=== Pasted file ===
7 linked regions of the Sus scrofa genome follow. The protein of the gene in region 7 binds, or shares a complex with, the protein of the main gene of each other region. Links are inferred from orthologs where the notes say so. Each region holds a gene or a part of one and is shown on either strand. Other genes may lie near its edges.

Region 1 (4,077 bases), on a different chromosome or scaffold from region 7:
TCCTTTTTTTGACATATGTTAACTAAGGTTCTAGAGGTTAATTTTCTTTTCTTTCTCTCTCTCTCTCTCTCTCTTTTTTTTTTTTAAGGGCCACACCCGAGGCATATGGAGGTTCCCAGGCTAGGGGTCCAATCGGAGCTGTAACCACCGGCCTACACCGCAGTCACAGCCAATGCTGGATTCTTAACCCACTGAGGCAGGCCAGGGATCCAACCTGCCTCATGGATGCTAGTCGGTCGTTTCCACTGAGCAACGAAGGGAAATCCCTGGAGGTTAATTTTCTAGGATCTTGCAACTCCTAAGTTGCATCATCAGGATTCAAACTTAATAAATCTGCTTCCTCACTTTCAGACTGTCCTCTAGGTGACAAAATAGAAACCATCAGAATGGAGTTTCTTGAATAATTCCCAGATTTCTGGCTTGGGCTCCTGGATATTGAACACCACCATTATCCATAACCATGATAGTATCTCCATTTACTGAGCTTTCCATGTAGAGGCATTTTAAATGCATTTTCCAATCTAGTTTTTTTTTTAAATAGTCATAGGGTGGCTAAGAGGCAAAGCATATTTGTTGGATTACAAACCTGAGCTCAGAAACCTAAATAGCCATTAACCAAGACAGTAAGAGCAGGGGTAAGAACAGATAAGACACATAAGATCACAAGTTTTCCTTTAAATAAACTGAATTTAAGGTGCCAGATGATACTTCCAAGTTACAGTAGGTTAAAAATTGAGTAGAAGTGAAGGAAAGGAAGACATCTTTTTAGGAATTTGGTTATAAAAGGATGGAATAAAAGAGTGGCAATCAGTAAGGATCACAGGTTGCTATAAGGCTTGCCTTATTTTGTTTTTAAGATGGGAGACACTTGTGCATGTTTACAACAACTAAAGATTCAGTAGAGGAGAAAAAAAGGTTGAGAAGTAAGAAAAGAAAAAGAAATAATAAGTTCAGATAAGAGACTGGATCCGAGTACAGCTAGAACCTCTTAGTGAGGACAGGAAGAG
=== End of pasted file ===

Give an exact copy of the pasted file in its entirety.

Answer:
7 linked regions of the Sus scrofa genome follow. The protein of the gene in region 7 binds, or shares a complex with, the protein of the main gene of each other region. Links are inferred from orthologs where the notes say so. Each region holds a gene or a part of one and is shown on either strand. Other genes may lie near its edges.

Region 1 (4,077 bases), on a different chromosome or scaffold from region 7:
TCCTTTTTTTGACATATGTTAACTAAGGTTCTAGAGGTTAATTTTCTTTTCTTTCTCTCTCTCTCTCTCTCTCTTTTTTTTTTTTAAGGGCCACACCCGAGGCATATGGAGGTTCCCAGGCTAGGGGTCCAATCGGAGCTGTAACCACCGGCCTACACCGCAGTCACAGCCAATGCTGGATTCTTAACCCACTGAGGCAGGCCAGGGATCCAACCTGCCTCATGGATGCTAGTCGGTCGTTTCCACTGAGCAACGAAGGGAAATCCCTGGAGGTTAATTTTCTAGGATCTTGCAACTCCTAAGTTGCATCATCAGGATTCAAACTTAATAAATCTGCTTCCTCACTTTCAGACTGTCCTCTAGGTGACAAAATAGAAACCATCAGAATGGAGTTTCTTGAATAATTCCCAGATTTCTGGCTTGGGCTCCTGGATATTGAACACCACCATTATCCATAACCATGATAGTATCTCCATTTACTGAGCTTTCCATGTAGAGGCATTTTAAATGCATTTTCCAATCTAGTTTTTTTTTTAAATAGTCATAGGGTGGCTAAGAGGCAAAGCATATTTGTTGGATTACAAACCTGAGCTCAGAAACCTAAATAGCCATTAACCAAGACAGTAAGAGCAGGGGTAAGAACAGATAAGACACATAAGATCACAAGTTTTCCTTTAAATAAACTGAATTTAAGGTGCCAGATGATACTTCCAAGTTACAGTAGGTTAAAAATTGAGTAGAAGTGAAGGAAAGGAAGACATCTTTTTAGGAATTTGGTTATAAAAGGATGGAATAAAAGAGTGGCAATCAGTAAGGATCACAGGTTGCTATAAGGCTTGCCTTATTTTGTTTTTAAGATGGGAGACACTTGTGCATGTTTACAACAACTAAAGATTCAGTAGAGGAGAAAAAAAGGTTGAGAAGTAAGAAAAGAAAAAGAAATAATAAGTTCAGATAAGAGACTGGATCCGAGTACAGCTAGAACCTCTTAGTGAGGACAGGAAGAG